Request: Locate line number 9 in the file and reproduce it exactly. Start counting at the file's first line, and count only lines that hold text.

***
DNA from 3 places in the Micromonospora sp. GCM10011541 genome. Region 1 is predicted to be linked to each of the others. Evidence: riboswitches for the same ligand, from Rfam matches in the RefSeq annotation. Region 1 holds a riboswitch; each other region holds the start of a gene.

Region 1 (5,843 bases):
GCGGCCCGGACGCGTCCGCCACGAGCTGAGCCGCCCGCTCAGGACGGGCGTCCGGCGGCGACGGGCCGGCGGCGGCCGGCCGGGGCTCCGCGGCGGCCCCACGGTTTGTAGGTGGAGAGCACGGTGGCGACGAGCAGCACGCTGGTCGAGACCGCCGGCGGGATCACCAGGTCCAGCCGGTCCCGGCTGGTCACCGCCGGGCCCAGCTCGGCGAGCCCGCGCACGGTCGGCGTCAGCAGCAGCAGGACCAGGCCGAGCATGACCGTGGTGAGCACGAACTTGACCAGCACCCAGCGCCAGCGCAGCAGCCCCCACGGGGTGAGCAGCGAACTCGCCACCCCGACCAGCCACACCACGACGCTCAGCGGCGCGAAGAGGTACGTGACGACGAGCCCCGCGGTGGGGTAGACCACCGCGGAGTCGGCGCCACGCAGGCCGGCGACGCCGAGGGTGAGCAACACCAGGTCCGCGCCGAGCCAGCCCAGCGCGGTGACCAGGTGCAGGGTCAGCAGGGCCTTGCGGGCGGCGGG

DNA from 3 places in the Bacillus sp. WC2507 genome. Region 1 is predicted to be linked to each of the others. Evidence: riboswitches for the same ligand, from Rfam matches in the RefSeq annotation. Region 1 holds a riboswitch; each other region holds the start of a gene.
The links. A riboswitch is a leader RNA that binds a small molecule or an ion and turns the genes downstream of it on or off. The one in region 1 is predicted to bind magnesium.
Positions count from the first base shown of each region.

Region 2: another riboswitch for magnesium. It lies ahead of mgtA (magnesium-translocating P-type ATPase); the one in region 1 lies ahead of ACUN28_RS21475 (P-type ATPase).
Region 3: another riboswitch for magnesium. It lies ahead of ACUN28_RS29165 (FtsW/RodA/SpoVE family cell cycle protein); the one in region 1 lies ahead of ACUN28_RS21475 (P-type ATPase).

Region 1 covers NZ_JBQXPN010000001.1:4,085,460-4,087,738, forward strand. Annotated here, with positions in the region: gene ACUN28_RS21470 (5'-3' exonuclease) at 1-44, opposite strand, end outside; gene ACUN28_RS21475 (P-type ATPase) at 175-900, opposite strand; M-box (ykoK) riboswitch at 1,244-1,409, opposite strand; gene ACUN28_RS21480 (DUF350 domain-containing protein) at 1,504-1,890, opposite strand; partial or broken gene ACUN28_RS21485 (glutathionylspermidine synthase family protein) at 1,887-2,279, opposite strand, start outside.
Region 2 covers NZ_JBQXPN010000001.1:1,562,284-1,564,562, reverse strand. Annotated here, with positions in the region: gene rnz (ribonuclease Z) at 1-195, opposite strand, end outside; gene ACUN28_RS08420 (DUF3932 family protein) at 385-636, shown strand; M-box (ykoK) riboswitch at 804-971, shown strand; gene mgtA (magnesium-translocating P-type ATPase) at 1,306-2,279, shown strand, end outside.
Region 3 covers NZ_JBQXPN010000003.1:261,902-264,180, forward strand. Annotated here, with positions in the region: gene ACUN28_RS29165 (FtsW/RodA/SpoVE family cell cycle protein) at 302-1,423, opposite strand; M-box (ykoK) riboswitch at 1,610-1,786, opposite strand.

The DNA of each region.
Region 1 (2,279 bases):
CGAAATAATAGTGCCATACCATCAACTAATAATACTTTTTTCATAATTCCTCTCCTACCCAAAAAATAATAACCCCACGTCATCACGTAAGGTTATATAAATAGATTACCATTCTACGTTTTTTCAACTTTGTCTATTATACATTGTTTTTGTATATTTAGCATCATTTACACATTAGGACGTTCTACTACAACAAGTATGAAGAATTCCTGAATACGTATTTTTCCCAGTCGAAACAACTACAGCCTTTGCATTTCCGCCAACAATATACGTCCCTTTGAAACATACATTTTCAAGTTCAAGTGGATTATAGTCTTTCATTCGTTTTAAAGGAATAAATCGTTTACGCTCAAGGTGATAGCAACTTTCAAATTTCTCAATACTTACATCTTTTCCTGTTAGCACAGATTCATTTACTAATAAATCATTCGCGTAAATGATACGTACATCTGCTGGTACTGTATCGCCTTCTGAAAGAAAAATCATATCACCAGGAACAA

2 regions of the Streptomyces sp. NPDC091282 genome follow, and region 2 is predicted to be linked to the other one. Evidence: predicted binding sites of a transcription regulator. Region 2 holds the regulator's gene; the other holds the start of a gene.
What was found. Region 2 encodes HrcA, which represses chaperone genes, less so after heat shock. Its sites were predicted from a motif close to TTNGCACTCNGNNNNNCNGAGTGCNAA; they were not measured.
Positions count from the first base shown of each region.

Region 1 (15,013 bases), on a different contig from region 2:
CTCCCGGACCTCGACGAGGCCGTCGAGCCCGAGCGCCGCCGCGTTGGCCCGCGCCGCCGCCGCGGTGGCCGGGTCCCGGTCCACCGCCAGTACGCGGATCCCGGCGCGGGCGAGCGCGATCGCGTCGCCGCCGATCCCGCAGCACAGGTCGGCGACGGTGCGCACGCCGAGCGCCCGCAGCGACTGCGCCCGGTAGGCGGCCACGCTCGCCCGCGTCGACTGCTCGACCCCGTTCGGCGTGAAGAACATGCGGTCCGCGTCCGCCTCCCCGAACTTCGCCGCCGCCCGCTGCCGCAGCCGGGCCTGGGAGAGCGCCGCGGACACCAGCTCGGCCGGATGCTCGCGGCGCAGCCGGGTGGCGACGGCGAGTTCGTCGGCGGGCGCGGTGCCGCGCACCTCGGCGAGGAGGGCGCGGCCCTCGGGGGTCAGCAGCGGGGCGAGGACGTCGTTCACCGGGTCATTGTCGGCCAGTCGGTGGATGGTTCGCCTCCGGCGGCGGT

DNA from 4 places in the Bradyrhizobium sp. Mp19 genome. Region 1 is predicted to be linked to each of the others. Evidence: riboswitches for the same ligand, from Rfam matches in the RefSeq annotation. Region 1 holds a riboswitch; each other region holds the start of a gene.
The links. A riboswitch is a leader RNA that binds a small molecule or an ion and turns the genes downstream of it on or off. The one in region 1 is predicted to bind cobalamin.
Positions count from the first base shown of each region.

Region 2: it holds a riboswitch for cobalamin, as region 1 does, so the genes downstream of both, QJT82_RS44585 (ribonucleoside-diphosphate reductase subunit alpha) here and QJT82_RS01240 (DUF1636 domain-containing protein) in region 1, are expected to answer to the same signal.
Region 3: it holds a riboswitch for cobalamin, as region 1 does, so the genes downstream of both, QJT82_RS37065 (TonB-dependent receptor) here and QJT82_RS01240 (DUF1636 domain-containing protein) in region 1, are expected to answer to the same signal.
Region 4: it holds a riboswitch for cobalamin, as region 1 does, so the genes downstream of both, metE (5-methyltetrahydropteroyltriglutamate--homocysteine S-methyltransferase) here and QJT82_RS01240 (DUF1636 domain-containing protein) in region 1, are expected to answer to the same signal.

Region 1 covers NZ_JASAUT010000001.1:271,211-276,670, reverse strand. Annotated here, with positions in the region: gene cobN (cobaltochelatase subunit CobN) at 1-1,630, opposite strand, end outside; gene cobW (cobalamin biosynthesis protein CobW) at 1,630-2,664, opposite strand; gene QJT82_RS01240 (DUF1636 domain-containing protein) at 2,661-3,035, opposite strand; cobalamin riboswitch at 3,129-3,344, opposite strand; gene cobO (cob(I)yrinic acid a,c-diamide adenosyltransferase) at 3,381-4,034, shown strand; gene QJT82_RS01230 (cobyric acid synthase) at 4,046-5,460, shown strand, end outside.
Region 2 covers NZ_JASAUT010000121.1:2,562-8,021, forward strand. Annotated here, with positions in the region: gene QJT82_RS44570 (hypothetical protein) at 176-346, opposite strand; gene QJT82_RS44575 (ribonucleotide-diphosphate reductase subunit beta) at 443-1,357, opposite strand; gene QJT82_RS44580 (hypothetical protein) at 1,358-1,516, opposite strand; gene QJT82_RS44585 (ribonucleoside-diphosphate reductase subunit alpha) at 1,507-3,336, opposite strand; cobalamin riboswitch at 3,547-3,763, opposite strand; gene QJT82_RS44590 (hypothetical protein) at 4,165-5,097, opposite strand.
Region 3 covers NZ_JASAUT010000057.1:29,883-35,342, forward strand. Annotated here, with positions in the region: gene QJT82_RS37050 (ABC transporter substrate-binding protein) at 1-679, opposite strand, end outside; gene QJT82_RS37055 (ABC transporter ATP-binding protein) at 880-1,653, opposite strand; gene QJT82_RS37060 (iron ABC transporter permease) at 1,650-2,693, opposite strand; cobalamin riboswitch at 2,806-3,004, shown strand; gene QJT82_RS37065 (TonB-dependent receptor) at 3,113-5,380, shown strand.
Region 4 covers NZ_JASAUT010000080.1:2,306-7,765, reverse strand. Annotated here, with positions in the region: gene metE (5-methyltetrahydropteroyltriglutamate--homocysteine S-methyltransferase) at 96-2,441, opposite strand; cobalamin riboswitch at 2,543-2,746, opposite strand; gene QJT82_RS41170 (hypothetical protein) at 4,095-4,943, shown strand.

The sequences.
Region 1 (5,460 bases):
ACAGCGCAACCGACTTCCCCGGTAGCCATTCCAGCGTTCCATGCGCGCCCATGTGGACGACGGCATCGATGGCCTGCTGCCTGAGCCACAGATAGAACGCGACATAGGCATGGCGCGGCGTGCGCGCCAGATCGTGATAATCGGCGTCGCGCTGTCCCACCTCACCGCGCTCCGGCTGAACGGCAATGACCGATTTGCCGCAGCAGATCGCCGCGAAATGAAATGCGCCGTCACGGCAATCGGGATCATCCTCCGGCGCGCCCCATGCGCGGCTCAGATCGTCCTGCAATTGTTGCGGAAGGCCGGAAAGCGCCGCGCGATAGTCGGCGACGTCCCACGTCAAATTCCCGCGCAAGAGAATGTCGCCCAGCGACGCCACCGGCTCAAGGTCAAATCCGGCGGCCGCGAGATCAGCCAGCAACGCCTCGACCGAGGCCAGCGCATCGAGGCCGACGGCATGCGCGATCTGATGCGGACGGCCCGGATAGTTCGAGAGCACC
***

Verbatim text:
Region 1 covers NZ_JBQXPN010000001.1:4,085,460-4,087,738, forward strand. Annotated here, with positions in the region: gene ACUN28_RS21470 (5'-3' exonuclease) at 1-44, opposite strand, end outside; gene ACUN28_RS21475 (P-type ATPase) at 175-900, opposite strand; M-box (ykoK) riboswitch at 1,244-1,409, opposite strand; gene ACUN28_RS21480 (DUF350 domain-containing protein) at 1,504-1,890, opposite strand; partial or broken gene ACUN28_RS21485 (glutathionylspermidine synthase family protein) at 1,887-2,279, opposite strand, start outside.